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Sharing the light of Jesus in a multifaith world

posted 20 Oct 2017, 15:49 by June Miller, MCA Communications   [ updated 20 Oct 2017, 15:52 ]
an excerpt
by Donna Kampen Entz 
Originally published in Vision: A Journal for Church and Theology 18:2 (Fall 2017) by AMBS

I am the light of the world “I am the light of the world!” Jesus proclaimed (John 8:
12; 9:5). Light? What did he mean? His hearers would have recognized the reference to the Prophets’ writings found in their scriptures (our Old Testament). In the Old Testament, salvation and light mean much the same thing: the offer of complete well-being, as intended by the Creator. Light is the antitheses of darkness, disorder, and chaos, and salvation is the antithesis of oppression, exploitation, and despair.1 God says, “It is too light a thing that you should be my servant to raise up the tribes of Jacob and to restore the survivors of Israel; I will give you as a light of the nations, that my salvation may reach to the end of the earth” (Isa. 49:6, NRSV). 
Donna Entz

In the New Testament, Simeon blesses Jesus, the infant messiah, as he is being presented in the temple. Simeon prays, “My eyes have seen your salvation, which you have prepared in the presence of all peoples, a light for revelation to the Gentiles and for glory to your people Israel” (Luke 2:30–32). This servant/messiah is for the Gentiles and for Israel—for everybody, including our neighbours of various faiths. 
So how did Jesus go about being the light in the diverse world of first-century Palestine? The Gospels tell us that he healed the sick, whether their ailments were physical or spiritual. Jesus literally brought people back to life; he raised the dead. He confronted corruption in the politico-religious establishment and spoke out against religious fanaticism. He called people back to the spirit of their faith. He told parables using images familiar to common folks, and the heroes of his stories were often people at the margins. He taught his followers how to live according to upside-down kingdom values that stretched them to think and act outside the expectations of the status quo. He engaged seekers and kept them scrambling to catch what he was saying. He even earned a reputation as one who partied, who associated with tax collectors, sinners, publicans, and prostitutes.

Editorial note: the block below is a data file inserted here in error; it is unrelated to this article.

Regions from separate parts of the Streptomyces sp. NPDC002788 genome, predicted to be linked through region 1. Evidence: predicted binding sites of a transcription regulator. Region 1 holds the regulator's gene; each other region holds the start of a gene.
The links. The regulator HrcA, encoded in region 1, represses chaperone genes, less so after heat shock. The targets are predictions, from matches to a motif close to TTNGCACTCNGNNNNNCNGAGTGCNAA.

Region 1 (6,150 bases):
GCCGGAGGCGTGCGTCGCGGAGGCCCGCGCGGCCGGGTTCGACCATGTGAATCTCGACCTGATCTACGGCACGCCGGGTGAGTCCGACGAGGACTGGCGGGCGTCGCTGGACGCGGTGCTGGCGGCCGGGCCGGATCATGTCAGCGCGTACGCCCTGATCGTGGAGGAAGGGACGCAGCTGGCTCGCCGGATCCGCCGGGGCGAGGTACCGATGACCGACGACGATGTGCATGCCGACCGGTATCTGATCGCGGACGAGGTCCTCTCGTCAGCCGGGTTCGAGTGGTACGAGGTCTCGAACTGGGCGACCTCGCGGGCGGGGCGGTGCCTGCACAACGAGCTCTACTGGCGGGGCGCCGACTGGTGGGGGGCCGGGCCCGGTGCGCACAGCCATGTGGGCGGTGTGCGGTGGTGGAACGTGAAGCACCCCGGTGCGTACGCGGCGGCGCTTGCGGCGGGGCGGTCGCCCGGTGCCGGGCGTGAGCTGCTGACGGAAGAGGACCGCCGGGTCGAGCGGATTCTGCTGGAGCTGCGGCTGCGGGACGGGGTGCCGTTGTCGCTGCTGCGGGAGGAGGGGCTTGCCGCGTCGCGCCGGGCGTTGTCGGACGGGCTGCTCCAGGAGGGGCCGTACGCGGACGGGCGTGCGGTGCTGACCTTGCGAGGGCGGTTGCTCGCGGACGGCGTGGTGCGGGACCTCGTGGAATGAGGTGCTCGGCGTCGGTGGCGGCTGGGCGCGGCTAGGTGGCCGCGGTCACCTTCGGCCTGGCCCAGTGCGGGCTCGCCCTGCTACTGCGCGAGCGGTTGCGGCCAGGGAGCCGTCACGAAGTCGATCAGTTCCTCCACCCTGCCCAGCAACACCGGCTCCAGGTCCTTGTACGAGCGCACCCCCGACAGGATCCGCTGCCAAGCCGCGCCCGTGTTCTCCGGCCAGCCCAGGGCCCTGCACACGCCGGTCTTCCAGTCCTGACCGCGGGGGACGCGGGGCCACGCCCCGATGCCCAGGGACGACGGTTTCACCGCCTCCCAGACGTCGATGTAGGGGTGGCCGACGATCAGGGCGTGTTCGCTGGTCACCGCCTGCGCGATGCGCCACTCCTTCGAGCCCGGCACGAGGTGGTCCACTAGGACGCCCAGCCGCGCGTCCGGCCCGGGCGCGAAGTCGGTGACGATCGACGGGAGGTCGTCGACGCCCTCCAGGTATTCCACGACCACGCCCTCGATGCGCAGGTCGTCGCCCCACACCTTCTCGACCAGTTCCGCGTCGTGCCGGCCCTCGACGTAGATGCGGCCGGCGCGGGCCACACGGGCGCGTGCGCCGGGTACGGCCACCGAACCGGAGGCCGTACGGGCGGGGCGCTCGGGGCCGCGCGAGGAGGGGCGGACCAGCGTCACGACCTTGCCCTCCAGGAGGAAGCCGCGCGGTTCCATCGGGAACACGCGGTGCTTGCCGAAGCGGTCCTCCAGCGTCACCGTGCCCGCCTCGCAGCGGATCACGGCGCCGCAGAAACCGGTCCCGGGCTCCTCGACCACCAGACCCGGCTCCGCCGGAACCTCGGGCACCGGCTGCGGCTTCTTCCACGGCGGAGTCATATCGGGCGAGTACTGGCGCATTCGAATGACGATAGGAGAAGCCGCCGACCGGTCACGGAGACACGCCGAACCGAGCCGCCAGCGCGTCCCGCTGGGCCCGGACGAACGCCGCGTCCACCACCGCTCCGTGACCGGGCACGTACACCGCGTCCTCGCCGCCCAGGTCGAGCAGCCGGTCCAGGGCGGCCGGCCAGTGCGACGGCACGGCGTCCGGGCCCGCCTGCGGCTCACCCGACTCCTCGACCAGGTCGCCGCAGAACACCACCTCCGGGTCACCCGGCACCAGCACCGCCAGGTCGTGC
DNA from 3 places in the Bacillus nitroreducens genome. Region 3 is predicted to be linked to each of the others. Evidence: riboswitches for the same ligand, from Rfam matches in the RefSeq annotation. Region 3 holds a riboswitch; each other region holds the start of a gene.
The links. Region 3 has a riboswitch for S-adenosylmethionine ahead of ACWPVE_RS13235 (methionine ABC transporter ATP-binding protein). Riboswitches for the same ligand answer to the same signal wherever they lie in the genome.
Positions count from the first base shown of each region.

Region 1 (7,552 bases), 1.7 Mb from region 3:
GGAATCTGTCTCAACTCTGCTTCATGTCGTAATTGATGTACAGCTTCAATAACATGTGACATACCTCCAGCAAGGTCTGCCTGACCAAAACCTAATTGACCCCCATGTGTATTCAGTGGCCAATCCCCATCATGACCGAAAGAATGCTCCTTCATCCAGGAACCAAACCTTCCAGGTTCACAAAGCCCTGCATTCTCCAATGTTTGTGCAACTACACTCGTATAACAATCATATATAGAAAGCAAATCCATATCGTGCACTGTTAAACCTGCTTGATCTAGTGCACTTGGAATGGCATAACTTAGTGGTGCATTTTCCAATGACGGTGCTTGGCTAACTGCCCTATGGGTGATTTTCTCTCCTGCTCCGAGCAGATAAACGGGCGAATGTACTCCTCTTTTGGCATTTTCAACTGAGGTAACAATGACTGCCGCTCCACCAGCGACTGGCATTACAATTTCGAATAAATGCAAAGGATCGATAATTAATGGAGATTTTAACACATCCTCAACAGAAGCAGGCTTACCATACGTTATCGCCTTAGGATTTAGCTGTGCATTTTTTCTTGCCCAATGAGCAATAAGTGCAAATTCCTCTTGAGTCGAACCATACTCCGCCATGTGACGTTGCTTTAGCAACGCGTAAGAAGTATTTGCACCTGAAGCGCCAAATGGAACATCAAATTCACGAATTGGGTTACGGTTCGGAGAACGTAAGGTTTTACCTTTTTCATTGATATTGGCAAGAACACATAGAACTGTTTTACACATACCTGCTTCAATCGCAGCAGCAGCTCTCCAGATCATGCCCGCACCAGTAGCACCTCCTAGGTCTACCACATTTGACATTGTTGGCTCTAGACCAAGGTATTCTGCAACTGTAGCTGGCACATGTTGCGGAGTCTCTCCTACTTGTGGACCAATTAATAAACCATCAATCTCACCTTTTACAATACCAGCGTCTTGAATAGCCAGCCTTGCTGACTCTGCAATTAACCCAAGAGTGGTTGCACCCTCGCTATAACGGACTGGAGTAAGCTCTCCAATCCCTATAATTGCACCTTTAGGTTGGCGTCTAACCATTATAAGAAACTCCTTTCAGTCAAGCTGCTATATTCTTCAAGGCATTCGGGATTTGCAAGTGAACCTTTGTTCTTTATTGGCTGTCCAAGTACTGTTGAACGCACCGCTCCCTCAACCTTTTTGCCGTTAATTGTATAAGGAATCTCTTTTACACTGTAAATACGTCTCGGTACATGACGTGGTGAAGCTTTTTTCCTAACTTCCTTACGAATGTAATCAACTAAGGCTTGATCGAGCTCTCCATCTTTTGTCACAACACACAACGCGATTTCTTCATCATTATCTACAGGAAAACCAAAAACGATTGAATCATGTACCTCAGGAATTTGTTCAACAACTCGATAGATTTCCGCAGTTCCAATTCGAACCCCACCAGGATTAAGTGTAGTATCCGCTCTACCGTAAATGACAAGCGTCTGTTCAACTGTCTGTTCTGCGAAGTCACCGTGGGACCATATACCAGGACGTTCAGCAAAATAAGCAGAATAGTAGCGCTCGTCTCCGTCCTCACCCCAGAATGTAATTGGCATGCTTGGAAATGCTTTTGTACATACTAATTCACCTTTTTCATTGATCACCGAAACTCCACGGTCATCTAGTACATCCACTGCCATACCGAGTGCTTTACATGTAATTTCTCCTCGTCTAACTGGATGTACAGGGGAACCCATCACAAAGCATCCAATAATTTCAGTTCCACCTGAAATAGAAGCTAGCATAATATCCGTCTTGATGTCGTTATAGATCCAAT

What is the common thread in the various ways Jesus related to people? Interestingly, he didn’t tell everyone about the kingdom of God. Nor did he reveal his identity and purpose to most people. To me, it seems that the constant in everything Jesus did was that what he offered was life-giving in some way. As Jesus’s followers, everything we do should share his life-giving light with others.

For the complete article, please see attached file. 

  1 Walter Brueggemann, Isaiah 40–66, Westminster Bible Companion (Louisville: Westminster John Knox Press, 1998).

Donna Entz

Donna currently serves North Edmonton Ministries, a ministry of Mennonite Church Alberta. She and her husband, Loren, formed the ministry seven years ago after returning from 30 years of service in Burkina Faso. Donna Entz relates to immigrants and refugees. The ministry's vision is to share the whole gospel with people in North Edmonton with the hope of starting a community of faith who are passionate about social justice and about following Jesus. 

June Miller, MCA Communications,
20 Oct 2017, 15:49